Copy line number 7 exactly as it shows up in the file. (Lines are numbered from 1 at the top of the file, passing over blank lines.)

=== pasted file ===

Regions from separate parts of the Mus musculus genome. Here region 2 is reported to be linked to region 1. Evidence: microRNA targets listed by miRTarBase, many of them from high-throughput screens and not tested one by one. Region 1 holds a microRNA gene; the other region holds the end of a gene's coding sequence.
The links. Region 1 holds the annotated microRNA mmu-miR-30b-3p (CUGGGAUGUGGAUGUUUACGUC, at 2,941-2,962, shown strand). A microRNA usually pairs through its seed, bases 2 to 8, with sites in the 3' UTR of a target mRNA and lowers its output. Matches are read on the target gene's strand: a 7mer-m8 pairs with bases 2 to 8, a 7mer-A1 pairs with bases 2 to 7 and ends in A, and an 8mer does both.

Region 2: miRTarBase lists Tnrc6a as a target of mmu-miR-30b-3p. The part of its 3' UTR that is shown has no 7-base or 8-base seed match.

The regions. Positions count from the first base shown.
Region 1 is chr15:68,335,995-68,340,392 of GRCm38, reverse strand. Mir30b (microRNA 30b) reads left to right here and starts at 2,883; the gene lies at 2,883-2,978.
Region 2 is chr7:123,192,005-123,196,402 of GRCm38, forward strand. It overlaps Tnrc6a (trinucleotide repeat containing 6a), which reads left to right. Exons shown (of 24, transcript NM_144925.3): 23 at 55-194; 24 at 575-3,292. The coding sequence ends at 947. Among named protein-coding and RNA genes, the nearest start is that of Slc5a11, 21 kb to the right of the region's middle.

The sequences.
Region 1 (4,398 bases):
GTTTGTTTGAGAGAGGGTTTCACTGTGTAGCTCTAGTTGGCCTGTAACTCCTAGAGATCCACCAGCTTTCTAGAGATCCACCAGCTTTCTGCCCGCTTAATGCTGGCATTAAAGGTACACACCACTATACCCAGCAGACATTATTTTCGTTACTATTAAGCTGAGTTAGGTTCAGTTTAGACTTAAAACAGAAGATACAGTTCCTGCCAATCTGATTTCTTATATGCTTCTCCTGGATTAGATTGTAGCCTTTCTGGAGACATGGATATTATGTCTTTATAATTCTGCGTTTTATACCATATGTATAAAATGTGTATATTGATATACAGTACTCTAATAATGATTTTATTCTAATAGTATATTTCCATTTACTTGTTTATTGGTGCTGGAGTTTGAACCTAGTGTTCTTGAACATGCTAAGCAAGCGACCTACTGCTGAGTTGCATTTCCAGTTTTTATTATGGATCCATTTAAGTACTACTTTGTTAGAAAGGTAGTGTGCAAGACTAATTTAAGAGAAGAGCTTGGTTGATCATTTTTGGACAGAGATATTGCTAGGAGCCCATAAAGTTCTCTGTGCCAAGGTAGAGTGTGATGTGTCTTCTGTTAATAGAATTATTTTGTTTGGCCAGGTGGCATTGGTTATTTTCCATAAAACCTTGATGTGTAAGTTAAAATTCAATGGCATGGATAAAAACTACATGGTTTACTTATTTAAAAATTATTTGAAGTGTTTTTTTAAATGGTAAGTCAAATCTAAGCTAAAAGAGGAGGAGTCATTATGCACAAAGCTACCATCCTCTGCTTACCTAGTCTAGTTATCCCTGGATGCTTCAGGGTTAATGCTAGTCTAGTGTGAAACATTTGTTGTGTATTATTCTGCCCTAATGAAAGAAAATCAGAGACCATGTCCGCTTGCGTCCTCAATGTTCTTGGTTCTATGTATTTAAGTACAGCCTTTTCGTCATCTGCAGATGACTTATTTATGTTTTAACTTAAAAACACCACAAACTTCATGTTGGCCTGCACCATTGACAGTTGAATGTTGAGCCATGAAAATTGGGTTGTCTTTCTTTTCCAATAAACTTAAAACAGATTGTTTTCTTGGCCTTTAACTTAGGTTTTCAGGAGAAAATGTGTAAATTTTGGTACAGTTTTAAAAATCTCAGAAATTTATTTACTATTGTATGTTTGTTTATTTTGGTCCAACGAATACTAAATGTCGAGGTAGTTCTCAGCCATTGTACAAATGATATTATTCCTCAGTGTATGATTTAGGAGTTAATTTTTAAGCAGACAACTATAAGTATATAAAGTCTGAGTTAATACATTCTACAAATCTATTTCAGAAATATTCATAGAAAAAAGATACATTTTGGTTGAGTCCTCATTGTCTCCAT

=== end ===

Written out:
The sequences.